Set-up Information and Course Notes

How to tap dance - Course Notes

Congratulations on purchasing the Just TAP Absolute Beginner Course. We’re very excited to share it with you, and think you’re going to love it.

Before we get started, a few things to be aware of…


As part of the course, you receive 4 videos:

– Absolute Beginner Course: PART 1
– Absolute Beginner Course: PART 2
– Absolute Beginner Course: PART 3
– Warm Up

Start off with Absolute Beginner Course: PART 1. The videos will tell you where to go from there.

Regarding the ‘Warm-up’ video:

This video has been created as an example warm-up; one that I often take my student through at the beginning of a class. It’s designed to be challenging, and to push you out of your comfort zone (in a good way).

Feel free to follow the video exactly as it occurs, or if you’d prefer, use this video as a starting point for creating your own warm-up routine.

Allocate your practice space:

One of the best things about tap is that it can be done comfortably with a very minimal allocation of room. Try to find some space, away from prying eyes and other distractions, where you can comfortably move around. It doesn’t matter if this is a dance studio or a bedroom. You just need 1 square metre that we use for the steps done on the spot, and a few metres of walking space where you can practice some basic travelling steps.

Do I need tap shoes?

It’s one of the questions I get asked most often. Your first time in tap shoes is a pretty damn exciting experience, but no, tap shoes are not required to begin with. Of course, if you enjoy tap dance and decide to continue with it into the future, then a good pair of shoes is a worthy investment to make. We use and recommend BLOCH.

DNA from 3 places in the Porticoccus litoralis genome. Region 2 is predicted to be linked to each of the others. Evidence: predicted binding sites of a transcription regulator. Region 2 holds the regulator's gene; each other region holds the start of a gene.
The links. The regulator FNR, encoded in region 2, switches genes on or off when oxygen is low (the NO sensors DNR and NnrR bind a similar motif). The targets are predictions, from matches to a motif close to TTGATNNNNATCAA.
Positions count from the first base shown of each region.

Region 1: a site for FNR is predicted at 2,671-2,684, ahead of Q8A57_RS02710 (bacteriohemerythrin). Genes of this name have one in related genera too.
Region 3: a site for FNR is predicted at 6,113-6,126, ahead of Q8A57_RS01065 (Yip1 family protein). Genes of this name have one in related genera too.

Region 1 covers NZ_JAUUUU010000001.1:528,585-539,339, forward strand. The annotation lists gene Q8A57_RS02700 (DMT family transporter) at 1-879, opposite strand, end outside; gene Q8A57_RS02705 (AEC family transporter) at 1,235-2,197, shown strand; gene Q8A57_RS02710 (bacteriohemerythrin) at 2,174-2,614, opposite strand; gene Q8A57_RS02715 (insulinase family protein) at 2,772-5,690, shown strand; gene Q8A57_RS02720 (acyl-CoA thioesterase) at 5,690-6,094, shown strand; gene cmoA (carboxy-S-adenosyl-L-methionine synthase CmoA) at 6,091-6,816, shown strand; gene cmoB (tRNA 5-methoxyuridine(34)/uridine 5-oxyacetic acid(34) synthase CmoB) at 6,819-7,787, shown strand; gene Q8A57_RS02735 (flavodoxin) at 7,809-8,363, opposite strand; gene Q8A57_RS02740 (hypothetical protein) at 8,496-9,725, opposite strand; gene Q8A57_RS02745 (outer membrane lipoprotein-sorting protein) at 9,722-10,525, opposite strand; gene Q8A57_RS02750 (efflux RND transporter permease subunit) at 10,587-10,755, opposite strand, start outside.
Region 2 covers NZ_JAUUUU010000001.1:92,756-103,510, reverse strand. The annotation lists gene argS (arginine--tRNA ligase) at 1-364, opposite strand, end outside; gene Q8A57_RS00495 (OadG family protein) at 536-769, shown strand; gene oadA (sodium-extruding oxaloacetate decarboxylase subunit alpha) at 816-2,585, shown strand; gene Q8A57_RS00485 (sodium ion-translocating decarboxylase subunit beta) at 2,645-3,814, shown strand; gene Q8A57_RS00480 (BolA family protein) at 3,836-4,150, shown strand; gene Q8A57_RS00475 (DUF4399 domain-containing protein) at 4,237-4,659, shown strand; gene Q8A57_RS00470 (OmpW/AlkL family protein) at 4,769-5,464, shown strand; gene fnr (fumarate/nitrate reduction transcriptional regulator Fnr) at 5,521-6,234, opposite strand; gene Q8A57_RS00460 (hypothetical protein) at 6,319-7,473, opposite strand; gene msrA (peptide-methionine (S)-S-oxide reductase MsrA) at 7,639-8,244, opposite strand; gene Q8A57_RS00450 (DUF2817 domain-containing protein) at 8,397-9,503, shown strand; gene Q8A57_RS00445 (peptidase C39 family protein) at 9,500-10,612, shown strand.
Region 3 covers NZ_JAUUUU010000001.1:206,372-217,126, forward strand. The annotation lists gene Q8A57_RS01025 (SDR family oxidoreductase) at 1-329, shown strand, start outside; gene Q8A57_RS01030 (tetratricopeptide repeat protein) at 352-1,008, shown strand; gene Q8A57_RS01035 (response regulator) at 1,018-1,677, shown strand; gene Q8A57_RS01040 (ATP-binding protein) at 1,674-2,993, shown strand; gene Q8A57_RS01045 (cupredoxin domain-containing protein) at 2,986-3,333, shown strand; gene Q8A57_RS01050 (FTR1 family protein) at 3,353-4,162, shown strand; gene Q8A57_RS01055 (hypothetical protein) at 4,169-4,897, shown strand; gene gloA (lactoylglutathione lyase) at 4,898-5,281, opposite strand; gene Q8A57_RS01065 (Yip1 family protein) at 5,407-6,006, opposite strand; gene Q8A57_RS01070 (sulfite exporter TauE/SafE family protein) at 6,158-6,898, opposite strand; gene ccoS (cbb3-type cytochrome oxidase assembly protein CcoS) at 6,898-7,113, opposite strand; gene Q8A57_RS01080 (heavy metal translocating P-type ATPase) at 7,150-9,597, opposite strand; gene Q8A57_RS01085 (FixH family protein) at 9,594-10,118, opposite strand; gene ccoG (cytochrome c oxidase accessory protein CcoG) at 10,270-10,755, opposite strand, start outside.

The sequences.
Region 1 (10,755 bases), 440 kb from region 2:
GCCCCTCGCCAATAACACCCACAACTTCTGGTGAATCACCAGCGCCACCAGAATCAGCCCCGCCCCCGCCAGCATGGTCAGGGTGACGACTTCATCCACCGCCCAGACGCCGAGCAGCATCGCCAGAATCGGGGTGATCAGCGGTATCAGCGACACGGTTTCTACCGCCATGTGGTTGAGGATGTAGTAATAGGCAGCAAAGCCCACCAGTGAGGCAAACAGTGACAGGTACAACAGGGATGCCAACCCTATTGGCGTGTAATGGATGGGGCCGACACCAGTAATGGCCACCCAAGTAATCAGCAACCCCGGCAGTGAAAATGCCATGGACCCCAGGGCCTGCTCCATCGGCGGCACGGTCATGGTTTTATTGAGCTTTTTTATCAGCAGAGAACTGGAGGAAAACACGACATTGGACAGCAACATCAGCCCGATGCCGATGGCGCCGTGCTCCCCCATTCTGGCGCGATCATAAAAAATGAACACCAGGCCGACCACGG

In the meantime, just wear the hardest soled shoes possible so as to get a little sound out of the floor..


Whether or not you have tap shoes yet, there are a few quick, cheap, and easy-to-store flooring options to practice on (especially if you don’t particularly like the idea of marking your polished wooden floorboards). You want to find something that works for you, that has a little bit of give.

Here are our two favourites:

Option 1: If you are not restricted by noise, wooden floor is best. Invest in a cheap piece of chipboard or plywood from a local hardware store, and lay this down on some carpet, or on some non-slip padding (a fitness/yoga mat is works well) to protect the floor underneath, and to give your tap floor some cushioning.

Remember, Tap dance shoes are designed to not damage floors, however some marks and scratches will inevitably occur. Think carefully before tapping on your polished wooden floors.

Option two: if noise is an issue, a plastic floor protector (the type that goes underneath an office chair) laid on top of carpet is a perfect way to dull the sound (while still being clearly audible to the dancer).


Never ever tap dance on concrete, or on wooden flooring laid directly onto concrete. Look after your legs, feet, and ankles at all times, and if you are experiencing any pain, stop and re-evaluate your flooring situation, and consult a medical professional. Note: If you are laying wood down directly onto concrete, we recommend using timber beams (also available very cheaply from a hardware store) to raise the wood off the ground.

What to wear:

We’re not going to be building up much of a sweat just yet, but when you tap, wear comfortable clothes that you can move around in, and keep a bottle of water and a towel close by.

Other recommended items to have on hand:

There are also a few optional, but recommended items to have on hand:

CHAIR: Have a chair close by to use as a support, if you need it. If you can do without it from the beginning, that’s great, but don’t hesitate to use it if you need that little bit of extra support.

MIRROR:If you have the luxury of a full length mirror, this is perfect. However, any size mirror above say an A4 size is beneficial. Lay the mirror on the floor leaning against the wall (or another chair if a wall isn’t present), On a slight angle so that you have a direct view of your feet from your standing position.

METRONOME: Grab a metronome, or a metronome app for your smartphone…this will come in very handy to help keep time when practicing on your own. Here’s one I use for IOS.

NOTEBOOK: This may come in handy for keeping track of your progress.

Course Notes - How to tap dance

That’s it for now! We’ll see you for PART 1 of the course!

(If you haven’t already, see the email you received for the download and streaming links.)